Another picture on the display shows Max and Lydia May and their daughter Carmen in Frankfurt. The family had been in Germany for hundreds of years before the Holocaust. Max May was born in Horchheim, Lydia in Frankfurt, and Carmen in Worms. Max was an artist and architect and a decorated veteran of the First World War. A visionary, he saw that the situation for Jews in Germany would worsen after the victory of Hitler’s party in 1933. After someone dropped a rock on his granddaughter’s baby carriage from their apartment house in Frankfurt, he decided to make a new life for her in the United States. Max May was the first of his family to leave and came to New York in 1936.
Just after Kristallnacht, his wife, daughter, son-in-law and granddaughter escaped from Frankfurt to Holland, then to England and finally to the U.S. in December 1938 to be reunited with Max. Other family members were not able to get out in time and were killed at Theresienstadt, Auschwitz and Riga. Max May died in 1959 and his wife Lydia in 1988, both in Dayton.
The family thrived in America and still resides in the Dayton area, leading productive, community-enhancing lives. They sponsor the annual Max May Memorial Holocaust Art Contest for students.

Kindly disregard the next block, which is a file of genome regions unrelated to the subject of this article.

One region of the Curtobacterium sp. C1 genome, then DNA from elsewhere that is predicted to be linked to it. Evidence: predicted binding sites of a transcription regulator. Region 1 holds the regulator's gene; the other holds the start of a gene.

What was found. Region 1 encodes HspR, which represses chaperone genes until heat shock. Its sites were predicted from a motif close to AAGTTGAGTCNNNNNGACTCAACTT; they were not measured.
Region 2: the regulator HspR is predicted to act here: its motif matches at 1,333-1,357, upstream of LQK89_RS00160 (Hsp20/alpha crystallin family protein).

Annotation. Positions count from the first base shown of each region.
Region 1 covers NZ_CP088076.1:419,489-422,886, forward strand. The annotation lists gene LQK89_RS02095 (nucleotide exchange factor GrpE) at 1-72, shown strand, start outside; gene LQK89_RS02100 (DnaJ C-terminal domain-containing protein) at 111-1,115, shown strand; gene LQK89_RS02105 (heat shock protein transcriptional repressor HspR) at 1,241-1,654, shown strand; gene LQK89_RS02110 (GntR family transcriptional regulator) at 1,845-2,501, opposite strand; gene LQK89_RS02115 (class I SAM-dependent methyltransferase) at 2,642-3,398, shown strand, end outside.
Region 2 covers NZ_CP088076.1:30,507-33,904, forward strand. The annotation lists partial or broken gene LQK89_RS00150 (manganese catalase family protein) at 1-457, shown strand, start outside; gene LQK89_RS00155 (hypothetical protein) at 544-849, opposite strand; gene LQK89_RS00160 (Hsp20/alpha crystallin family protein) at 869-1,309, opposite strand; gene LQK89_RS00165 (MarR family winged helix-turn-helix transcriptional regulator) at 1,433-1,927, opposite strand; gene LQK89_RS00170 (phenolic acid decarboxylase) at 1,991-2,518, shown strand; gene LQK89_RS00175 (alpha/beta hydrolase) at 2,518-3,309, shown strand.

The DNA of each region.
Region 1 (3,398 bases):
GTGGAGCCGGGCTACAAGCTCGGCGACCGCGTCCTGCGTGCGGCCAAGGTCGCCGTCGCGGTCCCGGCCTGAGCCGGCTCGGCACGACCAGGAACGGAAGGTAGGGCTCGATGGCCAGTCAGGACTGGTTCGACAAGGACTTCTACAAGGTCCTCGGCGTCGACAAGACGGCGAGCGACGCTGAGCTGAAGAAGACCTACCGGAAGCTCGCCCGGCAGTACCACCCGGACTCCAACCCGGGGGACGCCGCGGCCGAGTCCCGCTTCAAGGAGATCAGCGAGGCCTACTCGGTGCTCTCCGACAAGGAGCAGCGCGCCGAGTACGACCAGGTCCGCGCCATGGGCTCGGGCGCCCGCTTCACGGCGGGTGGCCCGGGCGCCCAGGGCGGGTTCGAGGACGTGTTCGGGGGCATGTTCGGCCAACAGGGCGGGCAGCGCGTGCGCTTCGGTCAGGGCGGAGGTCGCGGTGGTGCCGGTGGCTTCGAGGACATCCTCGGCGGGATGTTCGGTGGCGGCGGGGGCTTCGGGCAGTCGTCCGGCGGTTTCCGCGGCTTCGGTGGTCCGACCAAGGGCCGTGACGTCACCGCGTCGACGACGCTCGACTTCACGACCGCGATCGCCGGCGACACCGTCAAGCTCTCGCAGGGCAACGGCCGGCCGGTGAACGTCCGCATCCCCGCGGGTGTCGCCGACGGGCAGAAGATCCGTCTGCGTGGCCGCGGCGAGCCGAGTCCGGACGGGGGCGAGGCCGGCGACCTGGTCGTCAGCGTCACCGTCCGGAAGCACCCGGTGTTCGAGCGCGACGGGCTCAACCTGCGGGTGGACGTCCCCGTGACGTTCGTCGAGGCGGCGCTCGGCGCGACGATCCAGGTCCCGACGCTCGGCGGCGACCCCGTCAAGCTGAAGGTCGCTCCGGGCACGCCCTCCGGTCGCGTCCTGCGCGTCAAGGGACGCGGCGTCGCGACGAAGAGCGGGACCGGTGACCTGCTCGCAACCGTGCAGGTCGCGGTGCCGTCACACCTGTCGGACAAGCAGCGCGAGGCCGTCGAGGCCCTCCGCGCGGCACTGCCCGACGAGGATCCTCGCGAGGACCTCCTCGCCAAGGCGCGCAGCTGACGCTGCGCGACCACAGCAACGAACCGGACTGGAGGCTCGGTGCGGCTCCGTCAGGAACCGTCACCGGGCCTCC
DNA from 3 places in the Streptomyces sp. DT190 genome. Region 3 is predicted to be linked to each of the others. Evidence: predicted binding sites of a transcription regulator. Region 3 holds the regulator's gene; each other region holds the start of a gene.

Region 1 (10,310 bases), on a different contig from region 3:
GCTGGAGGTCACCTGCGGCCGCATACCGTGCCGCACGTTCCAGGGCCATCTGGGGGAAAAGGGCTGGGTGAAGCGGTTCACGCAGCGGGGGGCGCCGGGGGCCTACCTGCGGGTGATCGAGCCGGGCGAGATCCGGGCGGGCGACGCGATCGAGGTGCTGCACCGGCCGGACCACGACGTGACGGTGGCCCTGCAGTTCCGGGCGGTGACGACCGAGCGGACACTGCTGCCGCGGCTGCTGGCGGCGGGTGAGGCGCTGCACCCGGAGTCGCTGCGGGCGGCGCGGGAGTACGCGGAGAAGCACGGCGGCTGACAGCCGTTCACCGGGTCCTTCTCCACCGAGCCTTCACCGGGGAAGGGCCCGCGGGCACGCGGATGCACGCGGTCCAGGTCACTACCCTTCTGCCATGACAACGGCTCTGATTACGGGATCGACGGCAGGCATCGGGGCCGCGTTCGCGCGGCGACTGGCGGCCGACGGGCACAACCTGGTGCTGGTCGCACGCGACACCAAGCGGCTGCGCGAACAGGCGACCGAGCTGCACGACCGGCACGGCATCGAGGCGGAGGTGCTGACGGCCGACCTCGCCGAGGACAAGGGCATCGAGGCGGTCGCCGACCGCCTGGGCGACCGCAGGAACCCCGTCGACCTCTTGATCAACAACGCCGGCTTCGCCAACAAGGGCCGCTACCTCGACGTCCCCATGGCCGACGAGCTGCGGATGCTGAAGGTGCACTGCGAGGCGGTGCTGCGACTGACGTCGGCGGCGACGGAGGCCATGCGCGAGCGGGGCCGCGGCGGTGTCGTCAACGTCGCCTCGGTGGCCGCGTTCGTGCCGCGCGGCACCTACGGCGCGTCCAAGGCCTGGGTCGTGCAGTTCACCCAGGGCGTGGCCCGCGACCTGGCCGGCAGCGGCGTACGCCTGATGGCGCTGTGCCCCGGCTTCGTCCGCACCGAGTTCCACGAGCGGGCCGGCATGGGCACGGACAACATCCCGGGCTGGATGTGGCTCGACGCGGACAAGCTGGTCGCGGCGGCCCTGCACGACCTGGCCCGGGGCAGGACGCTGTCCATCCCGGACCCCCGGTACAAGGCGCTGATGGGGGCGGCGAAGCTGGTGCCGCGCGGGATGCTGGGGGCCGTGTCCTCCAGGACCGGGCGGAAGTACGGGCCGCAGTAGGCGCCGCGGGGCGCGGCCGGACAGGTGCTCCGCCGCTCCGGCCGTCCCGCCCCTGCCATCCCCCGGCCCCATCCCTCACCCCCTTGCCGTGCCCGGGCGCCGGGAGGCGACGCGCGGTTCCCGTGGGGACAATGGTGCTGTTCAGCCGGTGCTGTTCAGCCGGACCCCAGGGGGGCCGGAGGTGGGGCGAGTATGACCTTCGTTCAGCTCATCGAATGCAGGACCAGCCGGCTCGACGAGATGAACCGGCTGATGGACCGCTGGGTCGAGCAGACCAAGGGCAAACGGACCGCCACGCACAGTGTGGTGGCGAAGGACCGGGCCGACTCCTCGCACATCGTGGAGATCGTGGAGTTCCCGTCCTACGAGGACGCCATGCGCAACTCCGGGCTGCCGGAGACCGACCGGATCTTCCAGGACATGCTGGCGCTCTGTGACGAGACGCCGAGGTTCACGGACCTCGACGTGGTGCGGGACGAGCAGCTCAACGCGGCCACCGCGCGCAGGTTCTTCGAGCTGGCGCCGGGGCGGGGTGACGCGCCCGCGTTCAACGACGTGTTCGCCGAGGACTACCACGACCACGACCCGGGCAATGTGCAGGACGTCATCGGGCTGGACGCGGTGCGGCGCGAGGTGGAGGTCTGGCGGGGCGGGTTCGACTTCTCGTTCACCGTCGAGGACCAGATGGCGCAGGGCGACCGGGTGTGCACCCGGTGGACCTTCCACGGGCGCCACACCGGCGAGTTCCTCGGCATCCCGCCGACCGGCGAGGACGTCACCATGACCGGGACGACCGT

Frankfurt, one of the largest cities in Germany, dates back to Roman times (it was the “ford of the Franks”). The medieval town grew up in the twelfth century around an imperial castle. The Holy Roman emperors were usually elected and crowned there, and it was a center of the Lutheran Reformation. In the Napoleonic era, Frankfurt was the capital of the Confederation of the Rhine, and the first national German assembly was held there in 1848. After the unification of Germany in 1870 it grew into a major industrial center. It was damaged heavily in World War II and afterwards was the headquarters of the American occupation forces. Today it is a global financial center and the site of one of the world’s busiest airports. Jews have lived in Frankfurt since the early Middle Ages, and before the war they were very numerous and active in the city’s cultural, educational and business life.